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This is a discussion on RSN capabilities within the Navy & Maritime forum, part of the Global Defense & Military category; Originally Posted by aussienscale First steel has been cut for the future RSN 218SG TKMS starts construction of Singapore's Type ...


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Old June 30th, 2015   #241
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First steel has been cut for the future RSN 218SG

TKMS starts construction of Singapore's Type 218SG submarines - IHS Jane's 360

Derived from the Type 214, not much detail is available on this type, not too bad for a 2 year turn around from concept/contract to first steel being cut.

Will be interesting how this project impacts on what TKMS is putting forward for Sea 1000 for the RAN, would imagine TKMS will be running this story for what it is worth in Aus, can;t really say it is just a paper design anymore

Cheers
True but its still only a 2000 tonne boat with a 6.3 diameter hull. Hardly a contender for SEA 1000 but as you say, the time. from concept to build is astounding.
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Old June 30th, 2015   #242
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True but its still only a 2000 tonne boat with a 6.3 diameter hull. Hardly a contender for SEA 1000 but as you say, the time. from concept to build is astounding.
Is quite astounding though some what not surprising. TKMS has a good history with building submarines and have grown them year on year from one variant to another quite successfully.

They are probably the best placed company in the world to be able to quickly grow or shrink a submarine to a particular customers needs.
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Old June 30th, 2015   #243
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Is quite astounding though some what not surprising. TKMS has a good history with building submarines and have grown them year on year from one variant to another quite successfully.

They are probably the best placed company in the world to be able to quickly grow or shrink a submarine to a particular customers needs.
You make that sound easy, its not. The 218 is further development from the 214 and 212, existing boats from 1,500 to 2,000 tonnes. Doubling that size is a greater challenge as we are all far too aware from the Collins experience.
However your point that they have the design experience is taken.

The Japanese design and build experience for a 4,000 tonne boat is extant.
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Old June 30th, 2015   #244
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True but its still only a 2000 tonne boat with a 6.3 diameter hull. Hardly a contender for SEA 1000 but as you say, the time. from concept to build is astounding.
Agree, was just impressed with the time it has taken, mind you it still has to sink and get back up yet but with the amount of time we have had Sea 1000 out there in public and its requirements, I would be very interested to see what TKMS already has done up and presented to the Government ?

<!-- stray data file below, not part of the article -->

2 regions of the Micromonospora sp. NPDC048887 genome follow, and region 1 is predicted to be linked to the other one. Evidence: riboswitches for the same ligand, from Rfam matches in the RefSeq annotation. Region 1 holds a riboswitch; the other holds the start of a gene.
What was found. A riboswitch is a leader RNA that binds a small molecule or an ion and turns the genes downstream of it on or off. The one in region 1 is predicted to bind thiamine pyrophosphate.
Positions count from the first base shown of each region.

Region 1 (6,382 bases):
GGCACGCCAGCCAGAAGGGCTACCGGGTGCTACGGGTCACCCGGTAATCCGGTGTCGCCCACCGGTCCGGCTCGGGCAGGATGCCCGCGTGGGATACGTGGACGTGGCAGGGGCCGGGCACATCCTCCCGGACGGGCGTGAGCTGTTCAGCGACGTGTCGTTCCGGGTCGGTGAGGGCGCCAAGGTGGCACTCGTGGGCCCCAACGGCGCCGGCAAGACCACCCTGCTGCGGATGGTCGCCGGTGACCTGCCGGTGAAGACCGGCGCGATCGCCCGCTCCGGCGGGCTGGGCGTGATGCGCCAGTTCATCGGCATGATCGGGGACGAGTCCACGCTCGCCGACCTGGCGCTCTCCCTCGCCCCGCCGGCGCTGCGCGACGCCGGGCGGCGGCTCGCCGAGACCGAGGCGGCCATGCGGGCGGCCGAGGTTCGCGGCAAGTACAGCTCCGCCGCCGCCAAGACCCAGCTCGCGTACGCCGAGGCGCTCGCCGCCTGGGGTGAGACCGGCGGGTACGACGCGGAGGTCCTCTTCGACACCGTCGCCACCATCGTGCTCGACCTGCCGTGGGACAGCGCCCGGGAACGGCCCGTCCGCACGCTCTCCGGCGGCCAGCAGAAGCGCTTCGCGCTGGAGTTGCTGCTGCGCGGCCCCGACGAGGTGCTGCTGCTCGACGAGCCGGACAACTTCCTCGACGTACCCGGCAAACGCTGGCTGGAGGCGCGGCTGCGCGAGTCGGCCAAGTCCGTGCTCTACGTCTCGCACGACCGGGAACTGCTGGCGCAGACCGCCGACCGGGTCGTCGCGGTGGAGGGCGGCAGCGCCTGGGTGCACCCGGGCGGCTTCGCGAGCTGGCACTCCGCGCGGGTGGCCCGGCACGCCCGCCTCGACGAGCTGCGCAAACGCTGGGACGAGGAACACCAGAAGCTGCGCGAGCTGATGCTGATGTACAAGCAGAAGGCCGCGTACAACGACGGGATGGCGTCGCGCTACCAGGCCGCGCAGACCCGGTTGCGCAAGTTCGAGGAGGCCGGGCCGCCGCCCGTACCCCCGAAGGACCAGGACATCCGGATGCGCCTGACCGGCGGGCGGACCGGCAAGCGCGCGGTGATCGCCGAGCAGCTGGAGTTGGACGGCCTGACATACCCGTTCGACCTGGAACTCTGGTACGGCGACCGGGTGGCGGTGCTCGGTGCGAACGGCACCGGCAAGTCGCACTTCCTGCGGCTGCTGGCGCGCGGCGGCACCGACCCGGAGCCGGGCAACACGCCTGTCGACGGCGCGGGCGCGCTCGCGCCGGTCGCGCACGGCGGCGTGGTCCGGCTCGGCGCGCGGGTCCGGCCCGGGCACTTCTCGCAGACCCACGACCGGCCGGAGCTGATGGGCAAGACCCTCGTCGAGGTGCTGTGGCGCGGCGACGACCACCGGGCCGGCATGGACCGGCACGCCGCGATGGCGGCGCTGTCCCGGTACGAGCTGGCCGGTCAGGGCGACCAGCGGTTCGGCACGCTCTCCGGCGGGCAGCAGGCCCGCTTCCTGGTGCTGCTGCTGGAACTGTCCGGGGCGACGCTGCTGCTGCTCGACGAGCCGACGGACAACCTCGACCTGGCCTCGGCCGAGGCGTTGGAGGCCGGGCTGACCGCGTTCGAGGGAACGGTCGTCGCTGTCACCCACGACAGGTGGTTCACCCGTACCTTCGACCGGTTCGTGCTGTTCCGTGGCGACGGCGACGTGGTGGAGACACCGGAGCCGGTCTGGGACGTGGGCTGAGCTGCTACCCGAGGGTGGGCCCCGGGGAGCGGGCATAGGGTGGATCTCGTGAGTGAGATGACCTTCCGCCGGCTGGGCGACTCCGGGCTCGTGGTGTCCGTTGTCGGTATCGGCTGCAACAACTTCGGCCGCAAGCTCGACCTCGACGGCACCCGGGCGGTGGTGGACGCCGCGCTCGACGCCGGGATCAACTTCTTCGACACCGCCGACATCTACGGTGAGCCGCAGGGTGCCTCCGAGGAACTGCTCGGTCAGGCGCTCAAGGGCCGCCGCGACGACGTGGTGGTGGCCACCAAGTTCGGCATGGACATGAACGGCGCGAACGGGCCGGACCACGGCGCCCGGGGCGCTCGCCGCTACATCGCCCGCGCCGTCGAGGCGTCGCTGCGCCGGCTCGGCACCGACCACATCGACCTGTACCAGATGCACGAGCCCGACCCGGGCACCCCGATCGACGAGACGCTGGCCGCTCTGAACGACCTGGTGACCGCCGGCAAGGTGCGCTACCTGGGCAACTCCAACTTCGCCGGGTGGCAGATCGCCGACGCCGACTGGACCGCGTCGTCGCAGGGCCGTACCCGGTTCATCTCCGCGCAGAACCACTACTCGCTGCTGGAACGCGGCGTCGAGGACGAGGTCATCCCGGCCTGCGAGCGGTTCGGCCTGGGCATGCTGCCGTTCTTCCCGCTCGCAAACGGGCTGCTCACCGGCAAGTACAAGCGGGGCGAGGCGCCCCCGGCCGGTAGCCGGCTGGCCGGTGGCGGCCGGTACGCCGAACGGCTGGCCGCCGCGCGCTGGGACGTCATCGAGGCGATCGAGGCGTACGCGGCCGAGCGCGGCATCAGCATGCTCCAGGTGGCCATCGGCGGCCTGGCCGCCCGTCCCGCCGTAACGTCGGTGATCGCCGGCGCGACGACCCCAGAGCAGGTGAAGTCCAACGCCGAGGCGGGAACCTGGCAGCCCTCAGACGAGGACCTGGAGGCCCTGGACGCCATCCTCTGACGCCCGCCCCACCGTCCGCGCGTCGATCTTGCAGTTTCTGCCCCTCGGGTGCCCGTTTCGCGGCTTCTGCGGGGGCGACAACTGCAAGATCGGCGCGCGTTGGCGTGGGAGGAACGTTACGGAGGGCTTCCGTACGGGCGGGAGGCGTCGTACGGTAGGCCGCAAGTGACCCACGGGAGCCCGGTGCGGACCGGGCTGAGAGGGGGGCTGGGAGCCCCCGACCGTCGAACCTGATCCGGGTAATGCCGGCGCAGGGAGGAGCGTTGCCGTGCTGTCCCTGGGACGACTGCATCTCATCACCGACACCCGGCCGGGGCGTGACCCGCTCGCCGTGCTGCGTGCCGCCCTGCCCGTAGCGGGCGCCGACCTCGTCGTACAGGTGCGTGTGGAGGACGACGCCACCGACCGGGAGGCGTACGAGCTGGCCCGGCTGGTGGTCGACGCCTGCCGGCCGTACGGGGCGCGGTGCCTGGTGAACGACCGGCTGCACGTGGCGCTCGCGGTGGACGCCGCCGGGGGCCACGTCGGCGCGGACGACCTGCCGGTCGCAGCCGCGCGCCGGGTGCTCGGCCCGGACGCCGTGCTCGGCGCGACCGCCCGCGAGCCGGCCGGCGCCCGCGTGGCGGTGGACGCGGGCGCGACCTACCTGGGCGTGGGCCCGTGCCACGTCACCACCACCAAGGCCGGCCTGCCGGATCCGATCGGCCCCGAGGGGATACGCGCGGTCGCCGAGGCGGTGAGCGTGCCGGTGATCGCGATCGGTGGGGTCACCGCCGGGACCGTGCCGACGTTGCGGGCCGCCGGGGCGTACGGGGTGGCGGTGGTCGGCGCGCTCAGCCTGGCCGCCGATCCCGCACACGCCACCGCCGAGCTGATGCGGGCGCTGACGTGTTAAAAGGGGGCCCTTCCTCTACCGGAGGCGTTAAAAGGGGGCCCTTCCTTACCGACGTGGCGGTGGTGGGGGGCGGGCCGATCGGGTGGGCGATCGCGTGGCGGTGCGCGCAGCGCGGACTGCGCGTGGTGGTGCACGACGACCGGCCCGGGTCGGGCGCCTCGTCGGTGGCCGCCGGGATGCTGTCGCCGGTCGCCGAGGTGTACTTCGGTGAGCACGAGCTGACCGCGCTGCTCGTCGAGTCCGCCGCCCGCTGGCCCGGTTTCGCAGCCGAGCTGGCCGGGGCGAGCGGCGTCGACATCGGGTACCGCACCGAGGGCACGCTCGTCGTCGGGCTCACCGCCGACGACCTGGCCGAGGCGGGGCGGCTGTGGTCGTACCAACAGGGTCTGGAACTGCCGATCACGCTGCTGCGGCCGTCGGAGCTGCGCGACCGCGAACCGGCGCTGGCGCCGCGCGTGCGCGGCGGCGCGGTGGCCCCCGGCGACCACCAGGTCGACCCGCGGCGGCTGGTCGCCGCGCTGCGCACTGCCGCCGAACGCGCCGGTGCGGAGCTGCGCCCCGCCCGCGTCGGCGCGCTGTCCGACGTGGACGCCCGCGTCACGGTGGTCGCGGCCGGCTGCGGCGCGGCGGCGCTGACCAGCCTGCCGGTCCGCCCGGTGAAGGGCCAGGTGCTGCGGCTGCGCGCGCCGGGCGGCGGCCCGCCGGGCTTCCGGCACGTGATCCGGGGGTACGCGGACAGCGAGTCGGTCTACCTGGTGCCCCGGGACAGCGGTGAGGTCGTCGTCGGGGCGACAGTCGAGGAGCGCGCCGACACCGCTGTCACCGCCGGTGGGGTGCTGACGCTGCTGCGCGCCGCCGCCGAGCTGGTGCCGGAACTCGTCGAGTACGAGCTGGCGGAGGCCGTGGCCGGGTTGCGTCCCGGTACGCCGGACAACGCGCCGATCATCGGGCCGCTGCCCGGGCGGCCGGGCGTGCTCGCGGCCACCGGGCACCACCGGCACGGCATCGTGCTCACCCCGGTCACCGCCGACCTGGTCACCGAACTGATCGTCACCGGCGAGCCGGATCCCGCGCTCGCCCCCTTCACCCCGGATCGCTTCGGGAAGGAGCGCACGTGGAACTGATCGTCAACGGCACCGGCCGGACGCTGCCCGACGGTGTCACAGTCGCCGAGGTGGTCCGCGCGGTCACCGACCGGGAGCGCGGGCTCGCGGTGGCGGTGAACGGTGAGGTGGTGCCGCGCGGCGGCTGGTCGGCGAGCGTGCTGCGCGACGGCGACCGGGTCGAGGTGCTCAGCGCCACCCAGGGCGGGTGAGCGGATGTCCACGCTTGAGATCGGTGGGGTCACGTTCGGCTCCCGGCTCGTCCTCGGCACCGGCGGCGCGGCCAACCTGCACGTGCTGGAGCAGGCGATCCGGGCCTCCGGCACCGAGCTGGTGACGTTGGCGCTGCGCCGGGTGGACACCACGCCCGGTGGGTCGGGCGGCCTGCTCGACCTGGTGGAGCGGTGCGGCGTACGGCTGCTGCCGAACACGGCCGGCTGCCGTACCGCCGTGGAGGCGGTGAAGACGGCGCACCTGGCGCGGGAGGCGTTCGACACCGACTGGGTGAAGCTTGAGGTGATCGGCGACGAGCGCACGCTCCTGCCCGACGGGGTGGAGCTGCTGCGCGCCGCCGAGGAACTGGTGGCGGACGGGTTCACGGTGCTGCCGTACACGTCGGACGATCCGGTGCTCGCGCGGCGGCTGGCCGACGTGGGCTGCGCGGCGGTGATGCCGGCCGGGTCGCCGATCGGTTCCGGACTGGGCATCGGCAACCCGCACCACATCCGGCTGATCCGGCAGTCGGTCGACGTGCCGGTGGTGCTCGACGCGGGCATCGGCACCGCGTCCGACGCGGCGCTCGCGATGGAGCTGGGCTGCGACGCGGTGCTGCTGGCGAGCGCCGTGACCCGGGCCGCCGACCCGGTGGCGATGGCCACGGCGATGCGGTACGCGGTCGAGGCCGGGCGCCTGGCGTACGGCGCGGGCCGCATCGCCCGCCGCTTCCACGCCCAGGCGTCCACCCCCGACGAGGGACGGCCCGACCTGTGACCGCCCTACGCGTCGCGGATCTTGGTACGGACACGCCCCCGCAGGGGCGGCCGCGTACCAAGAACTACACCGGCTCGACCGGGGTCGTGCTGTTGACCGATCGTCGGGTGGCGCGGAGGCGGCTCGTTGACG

I would guess, while still obviously only on paper, that the design would be pretty far along with a lot of effort on their part to de-risk the proposal.

But as you mentioned it is not as simple as up sizing an existing design, any chage in size basically requires a full re-design, even if it is based off an existing in water boat, and definitely a big challenge to double the tonnage.

I believe the Soryu's are around the 9.1 diameter, that is a total re-work just there to go from 6.3.

Anyway I digress from RSN to RAN

I will be interesting to see these boats come into RSN service, just the 2 seems an odd number though ? would have thought the RSN would have a requirement for more, but guessing there is still a fair bit of life left in the Challenger's and Archer's.

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Old June 30th, 2015   #245
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At the last IMDEX, TKMS displayed a model of the Type 218SG that has the following dimensions:
(i) 70 m in length;
(ii) 6.3 m in beam, and
(iii) displace approximately 2,000 tonnes.
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I will be interesting to see these boats come into RSN service
There is life left in the two Archer class submarines (acquired second hand in 2005 and relaunched in 2009/2010) but the Challenger class (acquired second hand in 1995 to 1997) are very shagged. The Singapore Navy's 171 squadron currently operates 4 submarines. In the near future, they will operate two Type 218SGs and two Archer Class submarines.

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2 seems an odd number though ? would have thought the RSN would have a requirement for more, but guessing there is still a fair bit of life left in the Challenger's and Archer's.
Singapore tends to buy it's weapon systems in increments. Two Type 218SGs is a start; and there will be spiral developments for the next batch to be procured.

More importantly, changing the posture of 171 squadron to move our submarines to an area of potential conflict, to monitor activities, can be done without provocation.
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Old June 30th, 2015   #246
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Agree, was just impressed with the time it has taken, mind you it still has to sink and get back up yet but with the amount of time we have had Sea 1000 out there in public and its requirements, I would be very interested to see what TKMS already has done up and presented to the Government ?

I would guess, while still obviously only on paper, that the design would be pretty far along with a lot of effort on their part to de-risk the proposal.

But as you mentioned it is not as simple as up sizing an existing design, any chage in size basically requires a full re-design, even if it is based off an existing in water boat, and definitely a big challenge to double the tonnage.